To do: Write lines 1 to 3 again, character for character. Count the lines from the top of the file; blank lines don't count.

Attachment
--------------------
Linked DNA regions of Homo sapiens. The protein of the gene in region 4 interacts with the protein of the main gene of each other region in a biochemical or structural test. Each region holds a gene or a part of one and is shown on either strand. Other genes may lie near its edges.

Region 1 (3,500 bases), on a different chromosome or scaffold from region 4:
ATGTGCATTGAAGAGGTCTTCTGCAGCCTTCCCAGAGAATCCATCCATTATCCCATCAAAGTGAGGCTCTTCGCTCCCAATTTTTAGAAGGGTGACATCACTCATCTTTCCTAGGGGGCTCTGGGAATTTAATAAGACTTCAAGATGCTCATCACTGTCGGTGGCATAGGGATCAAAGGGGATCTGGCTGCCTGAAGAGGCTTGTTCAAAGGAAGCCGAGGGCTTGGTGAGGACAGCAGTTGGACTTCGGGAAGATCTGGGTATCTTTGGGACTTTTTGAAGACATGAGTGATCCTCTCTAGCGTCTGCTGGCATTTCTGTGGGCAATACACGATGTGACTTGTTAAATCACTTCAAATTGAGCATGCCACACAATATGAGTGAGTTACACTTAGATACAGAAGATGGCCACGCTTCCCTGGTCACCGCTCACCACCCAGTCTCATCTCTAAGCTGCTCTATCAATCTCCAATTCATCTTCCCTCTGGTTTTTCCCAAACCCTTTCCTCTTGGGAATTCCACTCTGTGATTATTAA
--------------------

Linked DNA regions of Homo sapiens. The protein of the gene in region 4 interacts with the protein of the main gene of each other region in a biochemical or structural test. Each region holds a gene or a part of one and is shown on either strand. Other genes may lie near its edges.

Region 1 (3,500 bases), on a different chromosome or scaffold from region 4:
ATGTGCATTGAAGAGGTCTTCTGCAGCCTTCCCAGAGAATCCATCCATTATCCCATCAAAGTGAGGCTCTTCGCTCCCAATTTTTAGAAGGGTGACATCACTCATCTTTCCTAGGGGGCTCTGGGAATTTAATAAGACTTCAAGATGCTCATCACTGTCGGTGGCATAGGGATCAAAGGGGATCTGGCTGCCTGAAGAGGCTTGTTCAAAGGAAGCCGAGGGCTTGGTGAGGACAGCAGTTGGACTTCGGGAAGATCTGGGTATCTTTGGGACTTTTTGAAGACATGAGTGATCCTCTCTAGCGTCTGCTGGCATTTCTGTGGGCAATACACGATGTGACTTGTTAAATCACTTCAAATTGAGCATGCCACACAATATGAGTGAGTTACACTTAGATACAGAAGATGGCCACGCTTCCCTGGTCACCGCTCACCACCCAGTCTCATCTCTAAGCTGCTCTATCAATCTCCAATTCATCTTCCCTCTGGTTTTTCCCAAACCCTTTCCTCTTGGGAATTCCACTCTGTGATTATTAA